Just over a month ago, I sat with a woman named Mary in a small, dust-filled compound in Jonglei State, South Sudan. We talked about her family and her future, but mostly about the violence that caused her to flee her home. A few days before my colleagues from Refugees International and I met Mary, she had escaped from Pibor town in southern Jonglei, where attacks on civilians had forced tens of thousands of people to flee into the bush.
Mary was among the lucky few who found shelter in the local United Nations compound as violence raged outside. She later made her way to a nearby town, away from the violence unfolding in Pibor. But most of Mary’s relatives were not so lucky. They remained stuck in the bush, cut off from any assistance and fearful for their lives.
It took weeks before this displacement crisis began to make international news, and once it did, journalists and commentators jumped into action, attempting to disentangle the violence and explain how things got so bad. Many followed the lead of the South Sudan government, which blamed tribal gangs and rebel groups for the atrocities. Some pointed out that Pibor has long been a hotbed of inter-communal violence, with roughly 50,000 people displaced in early 2012 by clashes between Murle and Lou Nuer fighters.
But this time, the situation in Pibor is very different. As Mary told me, it was not inter-communal violence which who forced her to flee — it was the South Sudanese army. South Sudanese soldiers went door-to-door in Pibor town, attacking civilians, burning down hundreds of homes and shops, and ransacking the offices of aid organizations like Médicines Sans Frontières. The army cut off access to tens of thousands of people and prevented them from receiving food and other lifesaving aid. And now, they need to be held to account — both by the international community and in the court of public opinion.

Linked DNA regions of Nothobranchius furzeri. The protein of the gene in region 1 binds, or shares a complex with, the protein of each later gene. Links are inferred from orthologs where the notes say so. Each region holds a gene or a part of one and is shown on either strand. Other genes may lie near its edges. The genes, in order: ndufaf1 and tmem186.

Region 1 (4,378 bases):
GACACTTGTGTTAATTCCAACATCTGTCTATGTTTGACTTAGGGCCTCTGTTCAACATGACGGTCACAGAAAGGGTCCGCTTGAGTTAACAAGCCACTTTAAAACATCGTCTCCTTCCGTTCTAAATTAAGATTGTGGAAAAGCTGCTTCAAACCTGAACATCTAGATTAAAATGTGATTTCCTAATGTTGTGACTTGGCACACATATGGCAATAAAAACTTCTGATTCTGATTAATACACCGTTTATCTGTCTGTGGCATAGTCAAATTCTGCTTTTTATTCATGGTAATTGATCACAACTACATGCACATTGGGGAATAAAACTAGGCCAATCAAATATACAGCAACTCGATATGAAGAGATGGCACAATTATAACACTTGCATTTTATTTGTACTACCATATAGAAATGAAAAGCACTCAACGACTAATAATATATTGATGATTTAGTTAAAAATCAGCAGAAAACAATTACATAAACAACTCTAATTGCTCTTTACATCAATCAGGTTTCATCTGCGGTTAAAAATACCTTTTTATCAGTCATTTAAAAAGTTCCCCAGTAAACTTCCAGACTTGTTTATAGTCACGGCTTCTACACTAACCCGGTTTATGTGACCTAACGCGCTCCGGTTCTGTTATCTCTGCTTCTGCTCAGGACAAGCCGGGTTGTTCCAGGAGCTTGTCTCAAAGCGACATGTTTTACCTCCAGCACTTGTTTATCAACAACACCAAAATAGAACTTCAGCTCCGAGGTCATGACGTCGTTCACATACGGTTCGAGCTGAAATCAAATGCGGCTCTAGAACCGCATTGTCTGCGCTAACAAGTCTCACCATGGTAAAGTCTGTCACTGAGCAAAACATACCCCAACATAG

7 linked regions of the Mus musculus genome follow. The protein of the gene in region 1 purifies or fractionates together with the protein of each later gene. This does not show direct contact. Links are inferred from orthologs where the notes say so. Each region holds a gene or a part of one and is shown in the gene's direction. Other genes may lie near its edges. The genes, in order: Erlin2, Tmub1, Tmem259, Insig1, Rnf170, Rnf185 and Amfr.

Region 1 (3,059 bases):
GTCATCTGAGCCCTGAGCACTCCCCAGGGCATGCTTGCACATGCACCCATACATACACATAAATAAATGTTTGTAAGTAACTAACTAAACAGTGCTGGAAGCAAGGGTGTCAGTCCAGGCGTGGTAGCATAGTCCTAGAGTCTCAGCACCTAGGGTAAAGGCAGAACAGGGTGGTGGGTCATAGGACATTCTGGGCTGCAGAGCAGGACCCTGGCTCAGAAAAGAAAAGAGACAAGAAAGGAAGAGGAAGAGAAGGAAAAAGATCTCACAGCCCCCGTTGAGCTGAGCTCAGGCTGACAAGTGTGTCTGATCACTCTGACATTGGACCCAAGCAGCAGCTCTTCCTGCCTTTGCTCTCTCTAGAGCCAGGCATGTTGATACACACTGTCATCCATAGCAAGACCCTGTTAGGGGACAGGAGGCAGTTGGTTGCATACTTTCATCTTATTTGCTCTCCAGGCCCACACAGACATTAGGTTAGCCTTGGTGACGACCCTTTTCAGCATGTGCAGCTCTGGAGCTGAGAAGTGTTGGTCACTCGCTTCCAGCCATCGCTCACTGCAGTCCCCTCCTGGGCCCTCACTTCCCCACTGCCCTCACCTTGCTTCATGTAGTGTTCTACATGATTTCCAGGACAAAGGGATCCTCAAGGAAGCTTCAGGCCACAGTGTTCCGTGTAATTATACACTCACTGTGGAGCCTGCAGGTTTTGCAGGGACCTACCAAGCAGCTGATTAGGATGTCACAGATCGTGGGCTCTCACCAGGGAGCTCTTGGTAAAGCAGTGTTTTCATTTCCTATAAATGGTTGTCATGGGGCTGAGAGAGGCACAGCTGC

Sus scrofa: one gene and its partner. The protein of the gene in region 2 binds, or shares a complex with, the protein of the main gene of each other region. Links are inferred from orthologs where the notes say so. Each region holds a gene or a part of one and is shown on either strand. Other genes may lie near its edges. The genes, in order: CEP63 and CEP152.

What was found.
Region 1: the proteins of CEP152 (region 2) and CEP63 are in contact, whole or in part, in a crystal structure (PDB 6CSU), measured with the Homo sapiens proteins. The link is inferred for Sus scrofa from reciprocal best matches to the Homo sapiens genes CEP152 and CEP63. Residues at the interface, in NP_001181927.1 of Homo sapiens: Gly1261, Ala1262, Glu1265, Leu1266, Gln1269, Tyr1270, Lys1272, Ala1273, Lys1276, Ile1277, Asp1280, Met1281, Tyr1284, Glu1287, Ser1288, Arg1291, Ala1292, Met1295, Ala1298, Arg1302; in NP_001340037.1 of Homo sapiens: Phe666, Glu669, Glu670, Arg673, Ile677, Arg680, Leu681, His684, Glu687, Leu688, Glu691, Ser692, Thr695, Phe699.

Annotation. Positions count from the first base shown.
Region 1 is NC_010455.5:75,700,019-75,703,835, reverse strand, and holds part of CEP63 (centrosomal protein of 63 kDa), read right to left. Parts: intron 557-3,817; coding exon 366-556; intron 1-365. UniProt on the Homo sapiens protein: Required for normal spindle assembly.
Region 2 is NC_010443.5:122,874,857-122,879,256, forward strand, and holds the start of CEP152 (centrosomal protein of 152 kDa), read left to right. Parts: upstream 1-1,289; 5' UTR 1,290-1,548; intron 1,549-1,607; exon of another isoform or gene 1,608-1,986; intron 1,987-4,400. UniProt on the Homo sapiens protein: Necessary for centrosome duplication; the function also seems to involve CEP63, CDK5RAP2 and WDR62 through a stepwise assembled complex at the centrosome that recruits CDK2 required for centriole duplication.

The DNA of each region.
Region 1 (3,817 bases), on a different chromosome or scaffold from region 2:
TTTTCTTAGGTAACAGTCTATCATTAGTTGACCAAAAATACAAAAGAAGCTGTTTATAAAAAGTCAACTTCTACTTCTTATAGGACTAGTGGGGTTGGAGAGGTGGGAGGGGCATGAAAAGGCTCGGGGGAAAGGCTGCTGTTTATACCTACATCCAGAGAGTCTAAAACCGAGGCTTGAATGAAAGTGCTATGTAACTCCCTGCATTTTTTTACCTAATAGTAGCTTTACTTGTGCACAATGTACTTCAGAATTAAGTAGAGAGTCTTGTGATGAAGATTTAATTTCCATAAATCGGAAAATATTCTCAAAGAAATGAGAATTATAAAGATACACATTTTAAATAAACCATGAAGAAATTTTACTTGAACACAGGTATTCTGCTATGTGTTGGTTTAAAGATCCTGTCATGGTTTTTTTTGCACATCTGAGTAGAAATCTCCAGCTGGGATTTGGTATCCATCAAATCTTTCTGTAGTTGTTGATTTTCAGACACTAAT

The conflict in Jonglei is undoubtedly among the most complex in the world. Grasping the many layers and relationships is difficult, but the media has a responsibility to accurately explain what is happening so policymakers and the public can respond. Treating this crisis as just another bout of tribal conflict, when the evidence clearly suggests otherwise, insulates South Sudanese authorities from the kind of political pressure that might bring a stop to their abuses.
It is important to correct the record by highlighting a few vital points about the crisis in Pibor. First, it is untrue to say that the 150,000 displaced fled as a result of attacks by rebel leader David Yau Yau, or because of fighting between his forces and the South Sudanese army. When my Refugees International colleagues and I met displaced persons who escaped from Pibor town, they told us that they had fled attacks by the army before David Yau Yau’s forces were even in the area. While the threat of clashes between the two groups undoubtedly created further displacement, active fighting was not the main driver of displacement.
Second, while there has been inter-communal violence in recent weeks between the Lou Nuer and Murle, it is distinct from the abuses perpetrated by the South Sudanese army. Indeed, the 150,000 people now displaced in Pibor had fled well before the recent tribal clashes began.
Third, most humanitarian agencies have been unable to reach people in need because the South Sudanese government has prevented them from moving — not because of insecurity or poor weather conditions. After South Sudanese troops shot down a United Nations helicopter in December, the UN and aid agencies now ask for permission before traveling —permission which is routinely denied by the government. Some aid organizations chose to withdraw from parts of Jonglei because of the security situation, but many others begged for access to the wounded only to be blocked by government authorities.
The ongoing crisis in Jonglei desperately needs the media’s attention, but we must tell the whole story. Failing to identify the army’s role in the violence perpetuates a false narrative and allows soldiers to attack and abuse civilians with impunity. We cannot continue to let South Sudan’s government and military off the hook, and the international community must start holding them accountable.
Refugees International is a DC-based non-profit organization that works to end displacement crises worldwide and accepts no government or UN funding.
This post originally appeared at MEDIUM.